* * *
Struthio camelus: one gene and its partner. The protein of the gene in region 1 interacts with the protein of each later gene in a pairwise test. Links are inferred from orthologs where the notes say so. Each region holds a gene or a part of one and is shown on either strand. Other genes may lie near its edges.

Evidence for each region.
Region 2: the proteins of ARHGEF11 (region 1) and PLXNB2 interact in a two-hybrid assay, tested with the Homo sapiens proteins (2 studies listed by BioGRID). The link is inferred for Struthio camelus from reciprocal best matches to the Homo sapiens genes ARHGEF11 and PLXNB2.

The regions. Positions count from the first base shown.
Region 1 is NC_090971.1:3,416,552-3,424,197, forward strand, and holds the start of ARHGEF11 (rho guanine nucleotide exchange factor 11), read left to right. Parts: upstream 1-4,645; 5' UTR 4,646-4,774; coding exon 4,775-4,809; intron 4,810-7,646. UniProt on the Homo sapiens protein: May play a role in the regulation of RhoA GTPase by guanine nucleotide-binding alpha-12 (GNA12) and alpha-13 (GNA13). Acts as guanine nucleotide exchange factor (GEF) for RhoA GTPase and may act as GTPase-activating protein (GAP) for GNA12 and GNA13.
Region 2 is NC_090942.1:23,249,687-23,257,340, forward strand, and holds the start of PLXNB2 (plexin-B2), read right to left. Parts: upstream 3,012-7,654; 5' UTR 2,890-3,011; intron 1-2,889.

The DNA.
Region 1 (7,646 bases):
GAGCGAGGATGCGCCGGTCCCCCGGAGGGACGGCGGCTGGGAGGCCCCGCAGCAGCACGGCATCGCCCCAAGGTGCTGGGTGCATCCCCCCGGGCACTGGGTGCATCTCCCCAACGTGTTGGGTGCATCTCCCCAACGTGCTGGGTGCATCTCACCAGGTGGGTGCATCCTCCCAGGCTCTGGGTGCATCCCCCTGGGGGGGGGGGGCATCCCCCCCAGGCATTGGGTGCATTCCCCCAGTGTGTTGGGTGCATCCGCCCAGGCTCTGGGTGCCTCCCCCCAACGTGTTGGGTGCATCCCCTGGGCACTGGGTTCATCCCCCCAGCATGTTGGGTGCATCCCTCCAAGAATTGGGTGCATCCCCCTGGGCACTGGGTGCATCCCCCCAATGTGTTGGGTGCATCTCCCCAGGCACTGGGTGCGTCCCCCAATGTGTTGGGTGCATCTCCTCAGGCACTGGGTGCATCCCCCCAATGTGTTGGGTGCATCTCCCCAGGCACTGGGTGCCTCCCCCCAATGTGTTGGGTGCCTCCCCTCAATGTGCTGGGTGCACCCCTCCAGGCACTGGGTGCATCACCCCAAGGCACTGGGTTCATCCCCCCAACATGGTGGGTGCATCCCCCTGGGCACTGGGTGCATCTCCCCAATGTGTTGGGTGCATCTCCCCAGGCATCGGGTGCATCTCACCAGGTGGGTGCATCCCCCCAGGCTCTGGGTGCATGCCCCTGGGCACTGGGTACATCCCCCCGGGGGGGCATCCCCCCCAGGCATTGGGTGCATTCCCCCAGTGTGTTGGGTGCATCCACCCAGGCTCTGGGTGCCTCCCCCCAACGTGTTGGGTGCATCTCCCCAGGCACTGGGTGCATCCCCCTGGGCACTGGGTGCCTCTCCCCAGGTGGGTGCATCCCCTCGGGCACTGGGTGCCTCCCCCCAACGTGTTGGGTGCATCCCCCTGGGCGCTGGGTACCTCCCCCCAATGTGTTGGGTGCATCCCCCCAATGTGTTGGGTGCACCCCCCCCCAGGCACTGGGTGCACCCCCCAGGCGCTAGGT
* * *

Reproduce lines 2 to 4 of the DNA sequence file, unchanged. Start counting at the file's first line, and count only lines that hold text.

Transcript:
Evidence for each region.
Region 2: the proteins of ARHGEF11 (region 1) and PLXNB2 interact in a two-hybrid assay, tested with the Homo sapiens proteins (2 studies listed by BioGRID). The link is inferred for Struthio camelus from reciprocal best matches to the Homo sapiens genes ARHGEF11 and PLXNB2.

The regions. Positions count from the first base shown.